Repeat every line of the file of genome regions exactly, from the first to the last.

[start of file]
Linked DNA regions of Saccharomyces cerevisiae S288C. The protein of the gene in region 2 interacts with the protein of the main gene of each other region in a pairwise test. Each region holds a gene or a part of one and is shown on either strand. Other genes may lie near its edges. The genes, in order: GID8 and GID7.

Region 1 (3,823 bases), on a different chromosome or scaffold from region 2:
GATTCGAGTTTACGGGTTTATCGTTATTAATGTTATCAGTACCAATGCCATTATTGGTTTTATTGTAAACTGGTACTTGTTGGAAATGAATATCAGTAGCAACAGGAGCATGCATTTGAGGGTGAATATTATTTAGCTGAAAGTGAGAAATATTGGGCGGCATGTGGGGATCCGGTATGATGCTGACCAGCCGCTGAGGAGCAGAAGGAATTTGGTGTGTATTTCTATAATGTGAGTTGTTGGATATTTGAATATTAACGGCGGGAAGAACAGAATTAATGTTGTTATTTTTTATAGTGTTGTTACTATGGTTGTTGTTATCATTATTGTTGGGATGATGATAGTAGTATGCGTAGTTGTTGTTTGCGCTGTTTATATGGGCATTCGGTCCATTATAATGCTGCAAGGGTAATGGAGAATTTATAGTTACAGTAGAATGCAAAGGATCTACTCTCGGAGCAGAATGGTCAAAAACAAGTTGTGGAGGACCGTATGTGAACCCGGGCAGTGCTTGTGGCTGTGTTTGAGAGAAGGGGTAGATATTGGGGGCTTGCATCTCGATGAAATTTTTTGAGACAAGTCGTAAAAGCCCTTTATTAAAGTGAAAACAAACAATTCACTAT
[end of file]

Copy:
Linked DNA regions of Saccharomyces cerevisiae S288C. The protein of the gene in region 2 interacts with the protein of the main gene of each other region in a pairwise test. Each region holds a gene or a part of one and is shown on either strand. Other genes may lie near its edges. The genes, in order: GID8 and GID7.

Region 1 (3,823 bases), on a different chromosome or scaffold from region 2:
GATTCGAGTTTACGGGTTTATCGTTATTAATGTTATCAGTACCAATGCCATTATTGGTTTTATTGTAAACTGGTACTTGTTGGAAATGAATATCAGTAGCAACAGGAGCATGCATTTGAGGGTGAATATTATTTAGCTGAAAGTGAGAAATATTGGGCGGCATGTGGGGATCCGGTATGATGCTGACCAGCCGCTGAGGAGCAGAAGGAATTTGGTGTGTATTTCTATAATGTGAGTTGTTGGATATTTGAATATTAACGGCGGGAAGAACAGAATTAATGTTGTTATTTTTTATAGTGTTGTTACTATGGTTGTTGTTATCATTATTGTTGGGATGATGATAGTAGTATGCGTAGTTGTTGTTTGCGCTGTTTATATGGGCATTCGGTCCATTATAATGCTGCAAGGGTAATGGAGAATTTATAGTTACAGTAGAATGCAAAGGATCTACTCTCGGAGCAGAATGGTCAAAAACAAGTTGTGGAGGACCGTATGTGAACCCGGGCAGTGCTTGTGGCTGTGTTTGAGAGAAGGGGTAGATATTGGGGGCTTGCATCTCGATGAAATTTTTTGAGACAAGTCGTAAAAGCCCTTTATTAAAGTGAAAACAAACAATTCACTAT